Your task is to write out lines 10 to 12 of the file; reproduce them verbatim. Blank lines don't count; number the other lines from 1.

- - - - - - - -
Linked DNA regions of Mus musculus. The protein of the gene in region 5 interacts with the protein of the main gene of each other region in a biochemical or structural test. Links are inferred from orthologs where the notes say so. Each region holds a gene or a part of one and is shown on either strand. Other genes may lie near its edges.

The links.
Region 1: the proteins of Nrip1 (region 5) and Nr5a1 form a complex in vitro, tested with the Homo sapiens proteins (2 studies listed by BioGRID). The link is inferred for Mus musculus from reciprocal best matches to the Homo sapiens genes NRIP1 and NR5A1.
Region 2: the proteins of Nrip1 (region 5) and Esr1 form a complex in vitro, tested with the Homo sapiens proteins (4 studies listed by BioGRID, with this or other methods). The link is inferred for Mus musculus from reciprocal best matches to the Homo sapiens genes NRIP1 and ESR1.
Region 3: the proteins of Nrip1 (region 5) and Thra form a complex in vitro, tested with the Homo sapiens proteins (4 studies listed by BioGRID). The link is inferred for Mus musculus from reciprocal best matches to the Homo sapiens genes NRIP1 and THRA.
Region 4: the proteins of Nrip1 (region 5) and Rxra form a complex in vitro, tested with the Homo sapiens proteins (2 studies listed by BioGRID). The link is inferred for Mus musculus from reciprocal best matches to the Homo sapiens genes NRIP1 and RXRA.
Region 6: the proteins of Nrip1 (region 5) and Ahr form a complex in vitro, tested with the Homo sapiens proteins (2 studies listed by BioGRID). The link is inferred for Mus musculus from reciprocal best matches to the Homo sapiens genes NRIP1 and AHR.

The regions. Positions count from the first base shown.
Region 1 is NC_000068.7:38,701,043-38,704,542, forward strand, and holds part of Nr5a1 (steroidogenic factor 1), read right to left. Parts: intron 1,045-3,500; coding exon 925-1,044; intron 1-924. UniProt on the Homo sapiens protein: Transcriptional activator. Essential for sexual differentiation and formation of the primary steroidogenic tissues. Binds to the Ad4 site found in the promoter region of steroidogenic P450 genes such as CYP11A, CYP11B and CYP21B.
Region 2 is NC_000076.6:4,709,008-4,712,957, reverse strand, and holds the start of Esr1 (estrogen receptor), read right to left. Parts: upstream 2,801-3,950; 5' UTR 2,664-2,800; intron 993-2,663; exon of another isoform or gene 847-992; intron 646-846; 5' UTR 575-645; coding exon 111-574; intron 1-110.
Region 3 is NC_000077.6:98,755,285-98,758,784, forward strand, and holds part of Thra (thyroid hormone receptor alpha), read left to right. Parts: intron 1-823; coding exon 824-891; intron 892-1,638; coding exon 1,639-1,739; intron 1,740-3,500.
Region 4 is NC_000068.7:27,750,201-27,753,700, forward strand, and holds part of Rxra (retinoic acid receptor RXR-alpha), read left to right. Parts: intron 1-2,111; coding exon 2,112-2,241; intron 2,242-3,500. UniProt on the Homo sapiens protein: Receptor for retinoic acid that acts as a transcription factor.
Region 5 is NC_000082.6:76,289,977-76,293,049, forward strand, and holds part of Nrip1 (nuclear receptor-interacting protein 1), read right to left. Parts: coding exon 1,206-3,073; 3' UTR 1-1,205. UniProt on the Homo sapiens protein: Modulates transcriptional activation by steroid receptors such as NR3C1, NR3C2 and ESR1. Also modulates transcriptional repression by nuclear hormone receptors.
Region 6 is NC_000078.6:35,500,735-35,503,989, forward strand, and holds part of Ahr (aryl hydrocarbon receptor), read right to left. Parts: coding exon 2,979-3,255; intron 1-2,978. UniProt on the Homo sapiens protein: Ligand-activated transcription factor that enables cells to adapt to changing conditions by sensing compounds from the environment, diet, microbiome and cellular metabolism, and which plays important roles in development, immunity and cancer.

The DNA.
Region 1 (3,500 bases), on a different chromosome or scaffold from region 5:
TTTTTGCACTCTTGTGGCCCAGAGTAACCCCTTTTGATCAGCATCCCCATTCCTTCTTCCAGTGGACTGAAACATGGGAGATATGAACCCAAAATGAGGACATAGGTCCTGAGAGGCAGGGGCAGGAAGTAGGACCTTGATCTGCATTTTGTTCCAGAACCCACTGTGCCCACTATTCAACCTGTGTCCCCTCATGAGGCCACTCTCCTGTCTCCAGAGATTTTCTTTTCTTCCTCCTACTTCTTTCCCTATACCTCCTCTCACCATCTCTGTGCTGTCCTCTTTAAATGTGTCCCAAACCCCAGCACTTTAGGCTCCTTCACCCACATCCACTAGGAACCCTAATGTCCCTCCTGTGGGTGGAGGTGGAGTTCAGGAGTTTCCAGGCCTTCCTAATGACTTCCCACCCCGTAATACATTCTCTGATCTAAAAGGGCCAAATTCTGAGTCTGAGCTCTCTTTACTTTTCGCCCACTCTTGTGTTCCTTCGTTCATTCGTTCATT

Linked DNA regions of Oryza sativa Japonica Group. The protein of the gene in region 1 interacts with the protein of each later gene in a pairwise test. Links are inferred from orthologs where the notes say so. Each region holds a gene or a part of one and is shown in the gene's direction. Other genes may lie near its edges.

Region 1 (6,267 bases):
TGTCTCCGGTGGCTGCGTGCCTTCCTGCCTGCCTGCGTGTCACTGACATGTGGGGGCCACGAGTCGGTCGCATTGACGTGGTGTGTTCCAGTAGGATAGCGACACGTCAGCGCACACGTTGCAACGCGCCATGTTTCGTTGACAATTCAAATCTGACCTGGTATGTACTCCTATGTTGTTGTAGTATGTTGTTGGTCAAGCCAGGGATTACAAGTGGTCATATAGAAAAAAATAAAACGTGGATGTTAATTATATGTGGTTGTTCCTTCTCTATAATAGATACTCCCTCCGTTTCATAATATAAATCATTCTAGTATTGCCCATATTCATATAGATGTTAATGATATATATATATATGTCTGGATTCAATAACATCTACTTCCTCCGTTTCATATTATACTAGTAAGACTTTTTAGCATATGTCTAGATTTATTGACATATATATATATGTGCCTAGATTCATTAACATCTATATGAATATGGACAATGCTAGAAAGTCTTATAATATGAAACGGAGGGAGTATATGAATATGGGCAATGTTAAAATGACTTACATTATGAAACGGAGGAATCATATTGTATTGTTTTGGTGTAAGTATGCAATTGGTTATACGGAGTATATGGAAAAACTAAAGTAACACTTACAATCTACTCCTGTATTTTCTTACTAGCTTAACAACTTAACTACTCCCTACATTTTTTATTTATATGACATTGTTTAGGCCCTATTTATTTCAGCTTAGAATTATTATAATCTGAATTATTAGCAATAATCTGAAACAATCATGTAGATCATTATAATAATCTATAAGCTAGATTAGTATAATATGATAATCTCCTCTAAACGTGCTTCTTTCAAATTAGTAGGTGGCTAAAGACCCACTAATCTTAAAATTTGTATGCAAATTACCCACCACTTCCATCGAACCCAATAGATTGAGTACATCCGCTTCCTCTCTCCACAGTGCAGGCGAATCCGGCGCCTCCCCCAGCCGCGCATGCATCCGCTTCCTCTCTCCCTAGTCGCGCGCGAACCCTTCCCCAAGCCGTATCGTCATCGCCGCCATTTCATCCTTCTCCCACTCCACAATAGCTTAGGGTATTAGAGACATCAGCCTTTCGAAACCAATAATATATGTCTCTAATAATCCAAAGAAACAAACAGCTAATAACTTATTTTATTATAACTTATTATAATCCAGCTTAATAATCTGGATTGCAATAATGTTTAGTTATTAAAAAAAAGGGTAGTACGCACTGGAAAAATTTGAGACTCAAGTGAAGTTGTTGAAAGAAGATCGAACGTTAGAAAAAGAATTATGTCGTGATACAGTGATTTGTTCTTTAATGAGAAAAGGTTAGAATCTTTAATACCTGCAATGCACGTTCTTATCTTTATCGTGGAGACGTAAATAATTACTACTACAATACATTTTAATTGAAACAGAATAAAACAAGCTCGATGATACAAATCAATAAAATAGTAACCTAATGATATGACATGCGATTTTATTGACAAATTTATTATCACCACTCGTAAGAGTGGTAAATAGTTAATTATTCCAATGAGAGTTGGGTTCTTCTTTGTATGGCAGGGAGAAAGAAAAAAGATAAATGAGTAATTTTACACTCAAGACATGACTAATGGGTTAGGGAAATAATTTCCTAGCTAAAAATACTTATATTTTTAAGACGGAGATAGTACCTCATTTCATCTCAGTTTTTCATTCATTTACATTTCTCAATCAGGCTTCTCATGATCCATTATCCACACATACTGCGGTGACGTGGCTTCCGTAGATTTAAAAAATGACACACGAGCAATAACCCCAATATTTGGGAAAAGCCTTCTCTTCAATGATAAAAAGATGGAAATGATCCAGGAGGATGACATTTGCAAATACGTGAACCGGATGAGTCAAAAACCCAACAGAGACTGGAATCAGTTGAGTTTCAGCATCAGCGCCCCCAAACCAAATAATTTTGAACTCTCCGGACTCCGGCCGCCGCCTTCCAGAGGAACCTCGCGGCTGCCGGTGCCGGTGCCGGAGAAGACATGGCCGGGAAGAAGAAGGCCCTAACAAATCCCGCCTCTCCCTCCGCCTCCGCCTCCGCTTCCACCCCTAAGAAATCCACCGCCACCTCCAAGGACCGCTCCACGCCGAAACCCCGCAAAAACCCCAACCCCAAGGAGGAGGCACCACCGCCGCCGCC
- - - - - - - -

Region 2 is NC_000076.6:4,709,008-4,712,957, reverse strand, and holds the start of Esr1 (estrogen receptor), read right to left. Parts: upstream 2,801-3,950; 5' UTR 2,664-2,800; intron 993-2,663; exon of another isoform or gene 847-992; intron 646-846; 5' UTR 575-645; coding exon 111-574; intron 1-110.
Region 3 is NC_000077.6:98,755,285-98,758,784, forward strand, and holds part of Thra (thyroid hormone receptor alpha), read left to right. Parts: intron 1-823; coding exon 824-891; intron 892-1,638; coding exon 1,639-1,739; intron 1,740-3,500.
Region 4 is NC_000068.7:27,750,201-27,753,700, forward strand, and holds part of Rxra (retinoic acid receptor RXR-alpha), read left to right. Parts: intron 1-2,111; coding exon 2,112-2,241; intron 2,242-3,500. UniProt on the Homo sapiens protein: Receptor for retinoic acid that acts as a transcription factor.